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Research Shows Women Are Worse Affected by Smoking than Men

Viewed 647 times 2018-10-9 19:11 |System category:News

International scientists recently analyzed statistics from 52 countries, and predicted that from 2015 to 2030, female lung cancer mortality would rise by nearly 50 percent, exceeding the mortality rate of breast cancer.  

At present, smoking remains the biggest cause of lung cancer in the world. Hundreds of the over 7,000 chemical constituents in tobacco smoke are found harmful to humans, including 69 carcinogens.

According to a director of the Department of Public Health, Epidemiology and Biostatistics at the Polytechnic University of Catalonia, Spain, the peak period of tobacco use varies from region to region. 

Due to the social acceptance of women smoking in Europe and Oceania being earlier than that in North America and Asia, women in those countries tend to have a higher lung cancer mortality rate.

The same scientist from Spain has also called for positive measures to be taken to reduce and eliminate smoking, to prevent the death rate of lung cancer from continuing to rise worldwide. 

In addition, Chinese reports on the health hazards of smoking also suggests that women affected by second-hand smoke are also more likely to have chronic obstructive pulmonary disease than men; and, under the same conditions of smoking, their lung function decline is also more serious than that of men. 

Meanwhile, the risk of smoking women to develop heart disease is almost twice that of men.

Although the smoking rate of Chinese women is only 2.4 percent, as opposed to  over 20 percent of women in Europe, the incidence rate of lung cancer among Chinese women ranks 20th in the world, approaching that of their male Chinese counterparts. 

So, if 80 percent of Chinese women with lung cancer never smoke, why do these groups also get lung cancer?

Although smoking is recognized as the biggest cause of lung cancer, recent studies have found that for women, genetic mutations, kitchen fumes, second-hand smoke and other factors have become major causes that could bring about lung cancer, too.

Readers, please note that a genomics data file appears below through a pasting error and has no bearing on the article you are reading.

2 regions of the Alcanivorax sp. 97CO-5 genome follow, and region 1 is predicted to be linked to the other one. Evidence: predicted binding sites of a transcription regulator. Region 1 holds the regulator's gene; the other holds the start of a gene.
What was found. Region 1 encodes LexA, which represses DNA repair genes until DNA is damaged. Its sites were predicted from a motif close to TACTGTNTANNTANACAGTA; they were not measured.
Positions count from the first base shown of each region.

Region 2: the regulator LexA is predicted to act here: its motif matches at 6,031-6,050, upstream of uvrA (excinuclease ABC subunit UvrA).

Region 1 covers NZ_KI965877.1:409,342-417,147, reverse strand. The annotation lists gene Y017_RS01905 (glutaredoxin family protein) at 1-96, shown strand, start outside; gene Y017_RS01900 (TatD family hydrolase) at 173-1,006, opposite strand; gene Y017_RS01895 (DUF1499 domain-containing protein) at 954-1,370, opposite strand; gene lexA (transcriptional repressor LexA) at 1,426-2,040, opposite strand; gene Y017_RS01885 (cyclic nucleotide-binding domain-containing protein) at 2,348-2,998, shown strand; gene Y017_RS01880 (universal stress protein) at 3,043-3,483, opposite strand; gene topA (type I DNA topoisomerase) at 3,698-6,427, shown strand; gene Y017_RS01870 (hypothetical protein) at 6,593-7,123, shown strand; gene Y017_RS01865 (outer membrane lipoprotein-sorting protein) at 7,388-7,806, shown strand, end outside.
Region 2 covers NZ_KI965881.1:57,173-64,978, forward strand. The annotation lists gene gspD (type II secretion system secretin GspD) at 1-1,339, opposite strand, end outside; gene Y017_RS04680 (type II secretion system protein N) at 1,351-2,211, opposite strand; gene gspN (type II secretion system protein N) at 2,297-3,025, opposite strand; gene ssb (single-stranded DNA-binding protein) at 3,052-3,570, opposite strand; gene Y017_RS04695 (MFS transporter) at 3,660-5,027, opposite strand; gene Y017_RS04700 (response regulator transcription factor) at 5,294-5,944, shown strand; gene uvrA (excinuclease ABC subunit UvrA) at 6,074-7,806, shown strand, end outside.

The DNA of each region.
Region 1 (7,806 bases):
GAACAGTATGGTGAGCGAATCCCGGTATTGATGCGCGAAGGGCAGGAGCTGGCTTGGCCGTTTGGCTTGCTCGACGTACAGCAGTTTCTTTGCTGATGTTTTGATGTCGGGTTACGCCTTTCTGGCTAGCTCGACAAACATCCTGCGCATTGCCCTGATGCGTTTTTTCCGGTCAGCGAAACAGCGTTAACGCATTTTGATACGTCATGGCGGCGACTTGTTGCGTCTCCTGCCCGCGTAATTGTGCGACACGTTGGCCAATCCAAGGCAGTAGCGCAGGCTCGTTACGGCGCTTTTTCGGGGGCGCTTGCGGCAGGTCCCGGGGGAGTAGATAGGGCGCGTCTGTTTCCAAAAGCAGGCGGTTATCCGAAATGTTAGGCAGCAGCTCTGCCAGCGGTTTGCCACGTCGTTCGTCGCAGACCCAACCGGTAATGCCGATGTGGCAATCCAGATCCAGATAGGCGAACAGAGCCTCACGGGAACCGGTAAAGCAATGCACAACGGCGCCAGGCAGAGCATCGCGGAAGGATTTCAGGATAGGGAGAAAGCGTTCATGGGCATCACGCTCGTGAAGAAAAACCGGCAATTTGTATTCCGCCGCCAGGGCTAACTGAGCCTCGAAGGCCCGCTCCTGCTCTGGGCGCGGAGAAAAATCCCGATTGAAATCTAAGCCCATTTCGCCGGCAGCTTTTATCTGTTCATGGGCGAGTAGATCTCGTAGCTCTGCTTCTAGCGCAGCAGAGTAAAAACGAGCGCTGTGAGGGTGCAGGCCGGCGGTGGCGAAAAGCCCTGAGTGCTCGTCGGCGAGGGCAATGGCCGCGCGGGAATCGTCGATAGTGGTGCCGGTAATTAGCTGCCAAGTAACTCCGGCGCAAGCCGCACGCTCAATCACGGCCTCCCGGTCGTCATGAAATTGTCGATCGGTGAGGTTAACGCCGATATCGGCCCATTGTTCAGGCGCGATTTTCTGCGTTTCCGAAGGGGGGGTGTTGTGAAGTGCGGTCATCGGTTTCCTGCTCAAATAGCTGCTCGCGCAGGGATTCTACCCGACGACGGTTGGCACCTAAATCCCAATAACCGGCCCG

According to statistics, 55 percent of women over the age of 15 in China are suffering from passive smoking every day. Experts point out that second-hand smoke usually contains more harmful substances than smoking, including two times more nicotine, three times more tar, five times more carbon monoxide and about 50 times more carcinogens. 

In addition, China's unique cooking style also leads to a high incidence of lung cancer in women. Zhi Xiuyi, president of the Chinese Thoracic Surgery Lung Cancer Alliance, said women generally stay longer in the kitchen than men, thus they are more seriously affected by harmful gases and are more likely to have lung cancer.

The data provided by Shanghai Cancer Institute also showed that over 60 percent of non-smoking women with lung cancer in China have long-term exposure to kitchen fumes.

In view of the above estimation, the researchers believe that on the issue of smoking, whether women's rights and interests can be respected will be a test for social civilization. 

For a long time, the voice of women to protect their own health rights and interests has been seriously ignored, thus the society should provide protection for women; men should respect women's rights and interests, and countries should legislate to protect women from suffering second-hand smoke.

Researchers suggested that their findings can serve as a basis for health professionals and decision makers to develop global strategies to reduce the social, economic, and health impact of lung cancer on women.

Wu Yiqun, deputy of the Thinktank Research Center for Health Development, commented that women and children are the most affected groups of second-hand smoke.

However, at present, there is no relevant law in China that prohibits smoking in public places, preventing people from being exposed to indoor smoking in public places and workplaces. Compared with men, female smokers are not so aware of the dangers of tobacco, and even have a low rate of correct understanding of the harmful effects of tobacco on the female reproductive system. They also rarely use current smoking cessation services.

Wu also explained that women can also become the promoters of family tobacco control, especially professional women, and they can play a greater role in tobacco control campaigns through their special status in society.

At the recent 2017 Beijing-Tianjin-Hebei Healthy City Construction Forum, officials of the three places jointly announced to launch an initiative of creating smoke-free homes among 90 million residents. Beijing will be the first to carry out this campaign in 100 communities.

(Source: Translated and edited by Women of China)

(Opinions of the writer in this blog don't represent those of China Daily.)




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